The baby is coming so soon and I’m so excited for her and her husband (and her adorable mother) for this next phase of their lives. I know it will bring in change, but I have every confidence that it will all be for the better and it will turn out to be an amazing time for them. Life transitions are never easy, and they can be downright nerve-wracking. But as my parents just told me, I’ll now say for them: focus on getting to happy, whatever happy means for you. Forget about what anyone else thinks or wants, shoulds ifs or oughtas, and just do what your heart tells you is right. Whatever decision you make from the heart, it will be the right decision.


5am photo expedition

Here are some other shots from my early morning escapade.

I like this shot of the moon:

This one was saved by post-processing.

I suspect the only part that works in this one is the s-curve of the hat leading the eye along with the curve of the elbow.

So it turns out composition can be tricky when you’re setting up without the subject in the frame. Well. It was good practice anyway, especially trying out new styles of post-processing.

And I’ve saved the best for last: this week’s You Capture post.

(Um. Don’t get too excited.)

i push a button

I’ve been asked to do a blog post on my photography equipment and software, and so, my beloved readers…ask and ye shall receive. I should mention that I’m definitely nowhere near being a photography expert. An art degree in college does not a photographer make. (Did I just say that? Hope none of my old profs read this!) I’m just very lucky to be married to a professional photographer so I have access to his tools. But my expertise is more along the lines of “I push buttons until it looks pretty”. I’m also a creature of habit. So what that boils down to is I have a handful of techniques I know work for me and what I usually want to do and rely on them heavily. I ask my hubby’s advice when I want to branch out, do that, and then promptly forget how I did it.

When I say I’m a creature of habit, I mean of all these babies to play with:
Technophiles, keep yer pants on! Or don't. Whatever.

the one I almost always use is this one:
Actually I get grumpy when I have to use something else.It’s a Nikon D300. And I pretty much stick to the 35mm f 1.8 lens. It does really well for about 90% of what I would use it for. The rest is a need for more long range lens for greater distances, but we don’t have one of those. (I’m trying to get my hubby to go on a safari with me in South Africa at some point. If we do, we’ll definitely need a lens for that.)

Hehe…actually there’s a difference between me and my hubby. I’d say, “Let’s go on safari! Oh…we’ll need a new lens.” My hubby would say, “Let’s get the long range lens! Uh…we can go on safari to justify buying it!” (I kid, I kid.)

In most of my photography I like to try to work with natural light as much as possible to reduce the photo editing I need to do. There’s a book called “Light – Science & Magic” by Hunter, Biver, and Fuqua that explains a lot of the physics behind using light and I found it enormously helpful.

But whatever I don’t get SOOC (straight out of camera), I fix with Photoshop CS3. I especially love to shoot in RAW format and then I use this tool:
Oh musaman, you were so tasty!When you open up the raw files, this window pops up and you can see large previews of your photos, pick and choose the best ones and then manipulate them. It’s a nice intermediate step between trying to squint at thumbnails and opening up the full file. I might adjust the temperature a little bit, or the color balance and shadow/highlight contrasts just to play things up a bit. But usually, I don’t do a whole lot to them. So the RAW file might look like the above, and the finished piece looks like this:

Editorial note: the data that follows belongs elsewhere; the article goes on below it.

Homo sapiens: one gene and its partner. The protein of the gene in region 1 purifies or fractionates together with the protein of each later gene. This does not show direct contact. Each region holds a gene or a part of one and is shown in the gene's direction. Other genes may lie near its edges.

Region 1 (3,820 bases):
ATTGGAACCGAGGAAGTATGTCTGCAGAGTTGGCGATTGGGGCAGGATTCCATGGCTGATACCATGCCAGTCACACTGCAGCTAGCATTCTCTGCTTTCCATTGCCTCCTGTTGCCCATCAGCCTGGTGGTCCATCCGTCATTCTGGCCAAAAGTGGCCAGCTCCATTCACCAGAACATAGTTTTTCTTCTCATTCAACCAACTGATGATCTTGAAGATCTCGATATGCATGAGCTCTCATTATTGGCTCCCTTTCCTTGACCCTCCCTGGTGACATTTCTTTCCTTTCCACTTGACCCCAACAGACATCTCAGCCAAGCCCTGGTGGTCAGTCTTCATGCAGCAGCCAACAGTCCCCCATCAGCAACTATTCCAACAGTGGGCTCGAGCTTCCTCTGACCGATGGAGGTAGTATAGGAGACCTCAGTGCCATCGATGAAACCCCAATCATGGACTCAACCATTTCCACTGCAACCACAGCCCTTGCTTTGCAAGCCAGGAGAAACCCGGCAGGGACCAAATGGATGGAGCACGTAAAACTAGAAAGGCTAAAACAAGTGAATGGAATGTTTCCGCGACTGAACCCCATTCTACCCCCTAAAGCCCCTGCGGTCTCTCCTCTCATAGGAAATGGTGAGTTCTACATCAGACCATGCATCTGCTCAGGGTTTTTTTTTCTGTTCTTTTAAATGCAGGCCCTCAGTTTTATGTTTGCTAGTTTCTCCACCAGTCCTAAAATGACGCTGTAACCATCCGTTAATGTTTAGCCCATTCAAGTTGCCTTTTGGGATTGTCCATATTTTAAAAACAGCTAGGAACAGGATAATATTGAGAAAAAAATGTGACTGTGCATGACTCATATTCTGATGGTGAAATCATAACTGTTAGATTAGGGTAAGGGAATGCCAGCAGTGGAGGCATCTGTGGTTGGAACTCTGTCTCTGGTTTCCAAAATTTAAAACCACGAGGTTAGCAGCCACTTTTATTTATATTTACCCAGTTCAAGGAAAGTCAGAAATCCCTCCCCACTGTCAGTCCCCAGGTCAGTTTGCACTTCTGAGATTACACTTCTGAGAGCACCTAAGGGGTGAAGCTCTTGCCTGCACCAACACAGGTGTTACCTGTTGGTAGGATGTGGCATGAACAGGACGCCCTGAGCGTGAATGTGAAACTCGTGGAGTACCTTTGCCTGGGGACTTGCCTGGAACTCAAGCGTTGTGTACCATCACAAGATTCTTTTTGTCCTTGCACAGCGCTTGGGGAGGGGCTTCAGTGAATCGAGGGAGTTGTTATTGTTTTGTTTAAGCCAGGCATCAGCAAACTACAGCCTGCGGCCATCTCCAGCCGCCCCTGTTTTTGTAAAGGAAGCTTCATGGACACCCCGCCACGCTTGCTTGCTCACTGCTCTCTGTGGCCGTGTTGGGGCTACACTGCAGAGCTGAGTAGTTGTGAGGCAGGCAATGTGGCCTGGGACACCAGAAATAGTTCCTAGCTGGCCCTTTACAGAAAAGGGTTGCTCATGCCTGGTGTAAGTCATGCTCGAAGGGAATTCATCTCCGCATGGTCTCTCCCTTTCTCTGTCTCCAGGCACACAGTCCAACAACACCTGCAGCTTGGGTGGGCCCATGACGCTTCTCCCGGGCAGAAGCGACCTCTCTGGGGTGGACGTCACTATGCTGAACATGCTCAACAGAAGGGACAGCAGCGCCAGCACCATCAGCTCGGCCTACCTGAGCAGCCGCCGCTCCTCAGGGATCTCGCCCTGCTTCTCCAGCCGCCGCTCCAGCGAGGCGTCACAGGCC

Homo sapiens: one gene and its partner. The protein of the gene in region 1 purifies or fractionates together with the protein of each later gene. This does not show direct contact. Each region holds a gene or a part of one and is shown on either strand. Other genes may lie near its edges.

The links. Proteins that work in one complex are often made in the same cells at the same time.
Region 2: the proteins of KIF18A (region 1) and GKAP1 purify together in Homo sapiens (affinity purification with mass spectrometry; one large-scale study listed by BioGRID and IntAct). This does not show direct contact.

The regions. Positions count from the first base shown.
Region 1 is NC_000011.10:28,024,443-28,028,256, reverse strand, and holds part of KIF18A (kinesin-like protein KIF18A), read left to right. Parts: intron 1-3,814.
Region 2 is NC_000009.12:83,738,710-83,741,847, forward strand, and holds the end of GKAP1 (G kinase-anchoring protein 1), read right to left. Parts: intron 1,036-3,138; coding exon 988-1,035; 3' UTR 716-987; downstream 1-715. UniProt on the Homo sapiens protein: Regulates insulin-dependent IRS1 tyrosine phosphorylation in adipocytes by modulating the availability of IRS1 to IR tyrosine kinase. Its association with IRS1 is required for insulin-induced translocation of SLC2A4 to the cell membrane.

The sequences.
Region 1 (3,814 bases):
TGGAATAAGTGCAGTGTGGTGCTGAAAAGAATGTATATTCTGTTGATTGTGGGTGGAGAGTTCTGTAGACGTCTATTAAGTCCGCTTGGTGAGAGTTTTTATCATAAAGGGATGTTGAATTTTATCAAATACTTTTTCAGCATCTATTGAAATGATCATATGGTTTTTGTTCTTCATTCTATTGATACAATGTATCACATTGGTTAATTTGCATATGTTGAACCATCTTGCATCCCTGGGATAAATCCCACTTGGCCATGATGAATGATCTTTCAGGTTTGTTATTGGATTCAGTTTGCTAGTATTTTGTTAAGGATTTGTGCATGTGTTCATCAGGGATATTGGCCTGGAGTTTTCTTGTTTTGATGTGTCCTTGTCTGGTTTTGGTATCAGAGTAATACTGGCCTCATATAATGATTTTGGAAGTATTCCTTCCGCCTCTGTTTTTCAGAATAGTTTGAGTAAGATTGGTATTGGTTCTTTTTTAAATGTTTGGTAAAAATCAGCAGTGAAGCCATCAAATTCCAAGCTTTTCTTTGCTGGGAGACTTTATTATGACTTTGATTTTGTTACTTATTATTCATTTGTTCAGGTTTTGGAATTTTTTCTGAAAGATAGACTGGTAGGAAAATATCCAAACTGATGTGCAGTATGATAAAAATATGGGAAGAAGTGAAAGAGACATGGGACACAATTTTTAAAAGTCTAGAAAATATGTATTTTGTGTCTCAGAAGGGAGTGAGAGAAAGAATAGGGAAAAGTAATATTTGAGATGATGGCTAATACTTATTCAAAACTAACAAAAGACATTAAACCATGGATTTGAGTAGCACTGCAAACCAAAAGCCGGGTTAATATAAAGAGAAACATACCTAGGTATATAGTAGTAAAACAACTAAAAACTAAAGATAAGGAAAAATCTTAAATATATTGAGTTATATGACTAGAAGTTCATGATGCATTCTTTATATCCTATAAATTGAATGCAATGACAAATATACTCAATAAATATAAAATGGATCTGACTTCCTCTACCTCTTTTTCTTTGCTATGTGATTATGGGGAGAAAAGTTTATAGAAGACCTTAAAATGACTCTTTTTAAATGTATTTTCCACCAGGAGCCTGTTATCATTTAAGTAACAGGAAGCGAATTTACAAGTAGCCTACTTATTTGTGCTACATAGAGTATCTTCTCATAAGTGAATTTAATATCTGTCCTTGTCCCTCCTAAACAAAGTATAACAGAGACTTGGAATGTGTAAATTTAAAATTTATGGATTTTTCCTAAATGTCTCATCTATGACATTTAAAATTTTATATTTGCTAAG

I et the hell out of you.While the purple of the background in the RAW file nicely complements the yellow of the curry, I decided to tone it down some to reduce the headache-inducing bokeh of the purple competing with the green of the limes. (“Stunning” might quite literally be an apt word for that.)

I also like to play around with split-toning. With that tool, I can take an ordinary photo and bump up the highlights with red and the shadows with purple to give it an old photo effect circa 1970.
Going old school

or bump up the greens and yellows for this:
Hipstamatic style! P.S. I think he's sexy.

Some people use that option to great effect. I’m not one of those people.

However, once you’ve tweaked that RAW file all you want, there are other options when you open up the full file too. You can take a photo like this:
Man I love where we live.

and with the photo filter option, you can make it sepia toned:
Gosh that's pretty!

Or there’s an option to go ahead and make it all black and white:
Old photo style circa 1900

Finally, one of the parts I really love is the actions tool:
For lazy people like me.For actions you do routinely, like for example, when I prep photos for my blog, you can preset them in the Actions folder and then all you have to do is press play. I do a final sharpening mask, and resize the photos to fit within the space limits of my blog and then save them for web use. Instead of doing each action individually, I press one button, the program does it for me and then I give it a name and hit save. It really comes in handy when you’re processing several photos at a time. An excellent device for lazy efficient people like me.

Et voila! I’ll be here all day if you have questions or would like to give me your homemade chocolate chip cookies.


Man Down.


One of the things I love most about having a blog is having a creative outlet where I can play with both words and imagery. Not only do I get to have daily practice for my writing, I also get regular opportunities to play with the camera and to try to find ways to combine the two effectively and evocatively.

It doesn’t always work, of course. Some posts are definitely better than others. But I’m always thinking of new ideas, stretching new boundaries, and discovering new combinations of words to capture the emotions and concepts that fill a life.

The above photo is one with which I am immensely surprised and pleased that it turned out the way it did. We went to the rodeo last weekend, and I had to squeeze my camera between people’s heads and hold it just so to try to get something worthwhile in the frame. I wanted to capture a dynamic shot, so I slowed the shutter speed way down. And out of a multitude of hokey shots came this one. One so painterly it no longer looks like a photograph.

It makes me smile and think that maybe – just maybe – my degree in Art hasn’t gone completely to waste.